Chapter 3: Methods of Study

Part 2: Preparing Source Materials

Memory Versus Facility With Resource Materials

There are two types of competency being tested in the examination room. First is your competency in recalling information about CBP Regulations – how quickly you can recall the information, how accurately, how appropriately. For this reason, a certain amount of memorization is required. You will have to build a memory of CBP facts. This memory can occur naturally, as it does for most people, through the day-to-day encounter with a variety of products and instances typical of a customs broker’s office, or memory can be forced by rote repetition, by creating fact sheets, by drilling on certain key figures, dates, deadlines, fine amounts, and so on. But in either case, the CBE will be much more difficult without a sizable, quickly accessible storehouse of memorized information from which to draw during the highly-pressured hours in the examination room.

Key to passing the CBE is your competency in recalling information about CBP Regulations. How quickly and accurately you can recall the information is an important factor in determining your chances of success. You will have to build a memory of CBP facts.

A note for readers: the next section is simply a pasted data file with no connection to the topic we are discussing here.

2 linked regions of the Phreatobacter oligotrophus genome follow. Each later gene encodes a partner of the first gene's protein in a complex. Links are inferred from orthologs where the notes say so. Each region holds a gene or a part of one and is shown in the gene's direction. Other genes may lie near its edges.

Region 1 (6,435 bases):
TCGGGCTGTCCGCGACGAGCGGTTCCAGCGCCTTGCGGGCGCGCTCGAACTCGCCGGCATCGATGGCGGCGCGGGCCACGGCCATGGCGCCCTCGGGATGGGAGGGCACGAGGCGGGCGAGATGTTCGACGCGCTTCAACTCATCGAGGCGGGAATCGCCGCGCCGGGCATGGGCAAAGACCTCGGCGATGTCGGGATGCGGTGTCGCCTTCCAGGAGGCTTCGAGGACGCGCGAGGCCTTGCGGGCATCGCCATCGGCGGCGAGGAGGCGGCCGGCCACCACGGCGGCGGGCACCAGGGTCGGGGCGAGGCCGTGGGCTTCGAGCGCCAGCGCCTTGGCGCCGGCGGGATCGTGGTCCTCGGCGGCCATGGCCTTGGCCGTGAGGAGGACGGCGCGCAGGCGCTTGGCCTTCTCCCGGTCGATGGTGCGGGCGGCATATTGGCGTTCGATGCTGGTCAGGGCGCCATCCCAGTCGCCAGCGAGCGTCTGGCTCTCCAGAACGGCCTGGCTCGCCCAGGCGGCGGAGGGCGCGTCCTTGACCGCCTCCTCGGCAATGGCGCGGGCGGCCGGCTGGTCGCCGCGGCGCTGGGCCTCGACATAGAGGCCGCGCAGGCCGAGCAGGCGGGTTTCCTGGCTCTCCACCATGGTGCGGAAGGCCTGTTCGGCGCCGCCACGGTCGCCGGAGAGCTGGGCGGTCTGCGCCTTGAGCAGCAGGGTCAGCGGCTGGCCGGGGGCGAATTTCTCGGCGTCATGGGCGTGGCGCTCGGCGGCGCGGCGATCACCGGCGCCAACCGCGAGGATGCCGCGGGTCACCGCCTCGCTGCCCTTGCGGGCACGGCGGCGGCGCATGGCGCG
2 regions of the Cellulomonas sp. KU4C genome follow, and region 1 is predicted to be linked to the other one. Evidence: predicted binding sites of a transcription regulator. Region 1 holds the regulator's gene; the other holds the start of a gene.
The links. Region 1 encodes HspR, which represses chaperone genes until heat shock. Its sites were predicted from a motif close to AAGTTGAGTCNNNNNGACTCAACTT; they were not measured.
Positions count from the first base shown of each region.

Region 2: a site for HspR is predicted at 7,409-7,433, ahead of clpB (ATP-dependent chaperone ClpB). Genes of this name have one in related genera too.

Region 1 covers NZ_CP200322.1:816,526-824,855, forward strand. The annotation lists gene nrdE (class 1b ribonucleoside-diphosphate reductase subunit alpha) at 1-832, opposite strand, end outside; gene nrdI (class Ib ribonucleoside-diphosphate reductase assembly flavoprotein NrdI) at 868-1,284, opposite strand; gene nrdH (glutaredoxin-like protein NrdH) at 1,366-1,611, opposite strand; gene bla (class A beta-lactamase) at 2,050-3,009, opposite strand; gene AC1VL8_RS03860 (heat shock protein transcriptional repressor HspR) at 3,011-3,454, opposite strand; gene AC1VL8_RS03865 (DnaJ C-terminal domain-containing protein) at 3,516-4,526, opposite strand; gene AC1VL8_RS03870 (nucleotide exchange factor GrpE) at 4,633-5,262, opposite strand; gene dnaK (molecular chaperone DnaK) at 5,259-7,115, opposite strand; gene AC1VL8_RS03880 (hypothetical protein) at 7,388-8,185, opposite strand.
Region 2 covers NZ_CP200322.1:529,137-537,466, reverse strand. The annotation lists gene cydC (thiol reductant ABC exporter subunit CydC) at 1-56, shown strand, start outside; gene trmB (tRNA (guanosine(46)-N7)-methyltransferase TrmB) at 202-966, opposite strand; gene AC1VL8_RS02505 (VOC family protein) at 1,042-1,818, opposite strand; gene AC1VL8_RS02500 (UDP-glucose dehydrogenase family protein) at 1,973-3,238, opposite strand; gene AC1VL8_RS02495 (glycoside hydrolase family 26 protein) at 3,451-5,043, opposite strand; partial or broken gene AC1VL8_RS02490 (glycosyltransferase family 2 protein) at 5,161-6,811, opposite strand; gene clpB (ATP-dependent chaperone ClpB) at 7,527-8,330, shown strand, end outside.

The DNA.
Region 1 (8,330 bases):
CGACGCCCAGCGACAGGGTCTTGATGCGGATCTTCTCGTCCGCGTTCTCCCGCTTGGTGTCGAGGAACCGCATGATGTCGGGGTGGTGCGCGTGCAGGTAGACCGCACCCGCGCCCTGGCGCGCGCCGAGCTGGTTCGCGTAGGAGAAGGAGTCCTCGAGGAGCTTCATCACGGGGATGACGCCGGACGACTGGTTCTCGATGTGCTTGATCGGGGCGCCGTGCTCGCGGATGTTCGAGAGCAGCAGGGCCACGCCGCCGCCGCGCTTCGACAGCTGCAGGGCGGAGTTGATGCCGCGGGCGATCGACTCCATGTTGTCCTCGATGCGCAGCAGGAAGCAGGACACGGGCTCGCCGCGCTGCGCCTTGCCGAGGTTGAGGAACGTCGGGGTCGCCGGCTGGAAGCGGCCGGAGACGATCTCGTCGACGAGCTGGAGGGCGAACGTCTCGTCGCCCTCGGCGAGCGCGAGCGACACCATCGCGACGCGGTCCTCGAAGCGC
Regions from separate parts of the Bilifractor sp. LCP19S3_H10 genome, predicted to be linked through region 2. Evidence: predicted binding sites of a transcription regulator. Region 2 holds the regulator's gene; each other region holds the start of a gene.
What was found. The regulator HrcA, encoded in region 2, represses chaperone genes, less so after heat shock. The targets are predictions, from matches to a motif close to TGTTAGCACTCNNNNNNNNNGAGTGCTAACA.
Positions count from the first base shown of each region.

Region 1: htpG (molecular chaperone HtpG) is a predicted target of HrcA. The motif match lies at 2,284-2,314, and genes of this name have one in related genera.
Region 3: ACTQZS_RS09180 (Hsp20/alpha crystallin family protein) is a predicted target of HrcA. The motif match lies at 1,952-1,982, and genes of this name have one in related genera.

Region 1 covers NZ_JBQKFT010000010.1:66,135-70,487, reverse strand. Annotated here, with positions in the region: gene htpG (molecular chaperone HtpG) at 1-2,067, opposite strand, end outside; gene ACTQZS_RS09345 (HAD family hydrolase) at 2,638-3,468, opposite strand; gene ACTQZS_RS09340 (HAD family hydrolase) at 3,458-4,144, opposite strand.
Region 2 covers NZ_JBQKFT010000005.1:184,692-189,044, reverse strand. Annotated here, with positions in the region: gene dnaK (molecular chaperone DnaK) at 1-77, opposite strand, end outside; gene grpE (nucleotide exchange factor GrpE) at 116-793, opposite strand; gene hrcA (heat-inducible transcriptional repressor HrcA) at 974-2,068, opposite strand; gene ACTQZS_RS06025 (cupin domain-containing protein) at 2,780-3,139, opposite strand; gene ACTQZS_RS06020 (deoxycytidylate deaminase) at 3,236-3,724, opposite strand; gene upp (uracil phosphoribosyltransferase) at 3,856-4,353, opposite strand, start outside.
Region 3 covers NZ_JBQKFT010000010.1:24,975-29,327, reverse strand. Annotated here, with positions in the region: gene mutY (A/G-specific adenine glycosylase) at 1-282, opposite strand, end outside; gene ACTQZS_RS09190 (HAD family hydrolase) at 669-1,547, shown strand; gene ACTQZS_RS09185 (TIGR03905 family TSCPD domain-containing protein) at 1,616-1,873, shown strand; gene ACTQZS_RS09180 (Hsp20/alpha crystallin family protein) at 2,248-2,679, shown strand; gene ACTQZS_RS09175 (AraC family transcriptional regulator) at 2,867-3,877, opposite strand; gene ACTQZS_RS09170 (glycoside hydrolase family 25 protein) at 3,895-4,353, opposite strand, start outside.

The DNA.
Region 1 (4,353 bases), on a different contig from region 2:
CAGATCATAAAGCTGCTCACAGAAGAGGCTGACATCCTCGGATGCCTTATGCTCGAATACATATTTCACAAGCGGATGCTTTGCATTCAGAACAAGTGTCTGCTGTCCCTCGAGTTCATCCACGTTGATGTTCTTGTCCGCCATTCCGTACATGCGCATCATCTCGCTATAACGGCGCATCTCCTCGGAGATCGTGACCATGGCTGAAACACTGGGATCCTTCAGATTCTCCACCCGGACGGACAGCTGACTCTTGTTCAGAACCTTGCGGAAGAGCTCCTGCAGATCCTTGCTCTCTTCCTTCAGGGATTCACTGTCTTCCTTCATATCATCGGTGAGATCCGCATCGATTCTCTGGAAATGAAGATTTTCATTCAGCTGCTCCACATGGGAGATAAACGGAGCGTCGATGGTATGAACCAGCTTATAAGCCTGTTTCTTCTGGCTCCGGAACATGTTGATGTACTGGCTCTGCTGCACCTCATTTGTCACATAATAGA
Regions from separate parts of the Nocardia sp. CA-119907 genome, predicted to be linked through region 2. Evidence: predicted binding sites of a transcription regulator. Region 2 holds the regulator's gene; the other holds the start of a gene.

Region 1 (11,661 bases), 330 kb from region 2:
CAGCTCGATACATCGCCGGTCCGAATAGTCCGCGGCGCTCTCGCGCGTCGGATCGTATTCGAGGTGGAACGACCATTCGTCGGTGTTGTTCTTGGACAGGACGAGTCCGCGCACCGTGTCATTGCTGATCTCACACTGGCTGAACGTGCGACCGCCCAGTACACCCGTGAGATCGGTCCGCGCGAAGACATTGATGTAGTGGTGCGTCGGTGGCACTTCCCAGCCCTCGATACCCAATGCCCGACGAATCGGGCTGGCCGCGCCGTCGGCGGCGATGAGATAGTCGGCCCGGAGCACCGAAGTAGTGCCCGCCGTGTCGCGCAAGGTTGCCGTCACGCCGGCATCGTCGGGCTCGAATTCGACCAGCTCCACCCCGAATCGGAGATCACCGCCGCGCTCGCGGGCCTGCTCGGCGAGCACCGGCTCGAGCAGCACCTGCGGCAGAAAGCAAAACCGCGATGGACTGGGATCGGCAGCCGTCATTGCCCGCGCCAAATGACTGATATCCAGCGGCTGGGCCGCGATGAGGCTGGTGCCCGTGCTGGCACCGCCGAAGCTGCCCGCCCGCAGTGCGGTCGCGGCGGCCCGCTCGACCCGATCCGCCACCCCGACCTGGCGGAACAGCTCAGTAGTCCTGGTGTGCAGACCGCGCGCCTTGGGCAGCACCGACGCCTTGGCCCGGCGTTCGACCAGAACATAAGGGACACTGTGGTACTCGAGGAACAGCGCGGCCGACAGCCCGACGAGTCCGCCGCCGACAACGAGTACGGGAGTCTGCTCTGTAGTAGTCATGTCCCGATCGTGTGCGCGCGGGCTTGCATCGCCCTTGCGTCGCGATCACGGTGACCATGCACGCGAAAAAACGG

Testing your memory is only part of the CBE, however. There is another type of competency being tested in the examination room, namely, your competency in researching the correct answer in the HTSUS or the Regulations. No one answers all 80 questions from memory. A significant percentage of them are answered based upon examination-room research. This is a test of your familiarity and facility with the texts themselves. The assumption is that a licensed broker must be able to handle both the common elements of importation – facts that are committed to memory – and the uncommon elements of importation which must be researched.